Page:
Elizabeth Freire is a Brazilian-born, contemporary American artist. At the age of eighteen, she left Rio de Janeiro and moved to Paris to study sculpture at l’Ecole Nationale Superieure des Beaux-Arts, receiving her Diploma there in 1979 under the direction of Claude Viseux, Etienne Martin, and Cesar. During that time she worked as an apprentice at the Fonderie de France where she learned bronze technique and she also attended etching courses at l’Ecole de Montparnasse.
In 1976, she won a commission to make three life-size ﬁgures representing the printing company, “Les Imprimeries de Boulogne,” at the International Printing Fair in Paris. She spent 1977 in Aix-en-Provence where she carved the local stone of Rogne.
Returning to Paris, the painter Lutka Pink introduced her to Otero, Frans Krajcberg and Hajdu from whom she received valuable lessons. In 1978, she traveled to Brazil where she was invited to participate in the exhibit ‘A Century of Sculpture in Brazil’. She also met with the sculptor Sergio Camargo and the architect Oscar Niemeyer. She then traveled extensively throughout Europe and North Africa.
In 1983, the sculptor Cardenaz advised her to go to Carrara in Italy to develop her carving skills. She spent the following two years at the Studio Nicoli where she met the sculptors Knutt Steen, Gigi Guadagnucci, Vangi Pistoleto, and Carlo Sergio Signori, with whom she became friends. The teachings of Carlo Sergio Signori in particular had a profound impact on her career. It was during this time that she had her ﬁrst one-woman show at the Brazilian Embassy in Rome.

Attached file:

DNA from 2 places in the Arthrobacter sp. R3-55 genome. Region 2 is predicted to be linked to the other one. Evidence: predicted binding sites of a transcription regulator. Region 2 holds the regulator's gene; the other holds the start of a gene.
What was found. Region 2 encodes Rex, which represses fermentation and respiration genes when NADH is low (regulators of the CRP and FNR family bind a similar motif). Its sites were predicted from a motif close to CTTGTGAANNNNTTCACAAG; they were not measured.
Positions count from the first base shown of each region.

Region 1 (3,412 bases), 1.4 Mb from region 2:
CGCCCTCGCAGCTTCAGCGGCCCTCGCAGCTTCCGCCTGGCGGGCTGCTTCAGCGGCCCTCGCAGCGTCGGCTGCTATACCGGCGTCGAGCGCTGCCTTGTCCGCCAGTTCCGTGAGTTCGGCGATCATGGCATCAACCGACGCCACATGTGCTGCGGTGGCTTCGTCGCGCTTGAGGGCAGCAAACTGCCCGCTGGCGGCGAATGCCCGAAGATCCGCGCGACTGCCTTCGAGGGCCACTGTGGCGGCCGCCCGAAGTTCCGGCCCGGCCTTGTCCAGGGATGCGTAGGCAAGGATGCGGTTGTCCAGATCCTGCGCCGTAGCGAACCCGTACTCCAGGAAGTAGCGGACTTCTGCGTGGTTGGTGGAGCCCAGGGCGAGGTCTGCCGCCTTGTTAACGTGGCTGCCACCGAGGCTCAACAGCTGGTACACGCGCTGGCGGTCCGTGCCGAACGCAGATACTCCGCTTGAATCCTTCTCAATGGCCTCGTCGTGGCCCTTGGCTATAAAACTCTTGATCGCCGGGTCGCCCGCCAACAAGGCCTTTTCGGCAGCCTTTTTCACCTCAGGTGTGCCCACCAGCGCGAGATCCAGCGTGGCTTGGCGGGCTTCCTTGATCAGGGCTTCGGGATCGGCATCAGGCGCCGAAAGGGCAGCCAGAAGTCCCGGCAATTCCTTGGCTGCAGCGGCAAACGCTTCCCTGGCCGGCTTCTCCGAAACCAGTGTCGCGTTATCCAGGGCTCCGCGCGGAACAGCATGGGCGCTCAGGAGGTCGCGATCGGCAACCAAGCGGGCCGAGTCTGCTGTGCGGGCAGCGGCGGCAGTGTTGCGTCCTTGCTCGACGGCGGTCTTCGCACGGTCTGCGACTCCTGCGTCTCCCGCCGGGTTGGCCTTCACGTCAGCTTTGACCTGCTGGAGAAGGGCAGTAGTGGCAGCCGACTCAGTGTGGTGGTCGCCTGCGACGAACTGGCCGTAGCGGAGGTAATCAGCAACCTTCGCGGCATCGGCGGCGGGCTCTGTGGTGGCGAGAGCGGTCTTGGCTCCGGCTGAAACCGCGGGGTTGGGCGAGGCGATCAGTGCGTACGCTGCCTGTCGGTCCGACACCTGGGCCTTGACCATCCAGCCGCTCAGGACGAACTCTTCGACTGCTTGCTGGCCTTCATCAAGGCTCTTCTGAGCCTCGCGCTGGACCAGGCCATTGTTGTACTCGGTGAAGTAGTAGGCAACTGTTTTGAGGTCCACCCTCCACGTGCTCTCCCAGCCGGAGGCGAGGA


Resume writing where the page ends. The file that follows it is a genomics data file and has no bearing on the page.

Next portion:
Following her move to the United States in 1985, Elizabeth continued exhibiting in various galleries and museums, including the Ann Norton Foundation Museum in West Palm Beach, Florida, and the Museum of the Americas in Washington, DC. In 1996 she had a one-woman show at the Museum of Fine Arts in Rio de Janeiro and in 1997 she took the same show to the Pinacoteca Museum of the State of Sao Paulo also in Brazil. Her works are part of the collections of the Museum of Fine Arts, the Artistic-Cultural Collection of the Governmental Palaces of the State of São Paulo, Brazil, and the Safra Bank, which has the largest private collection of sculptures in that country.
Elizabeth continues living and developing her work at her studio in the Virginia suburbs of Washington, DC. She is fluent in Portuguese, English, and French.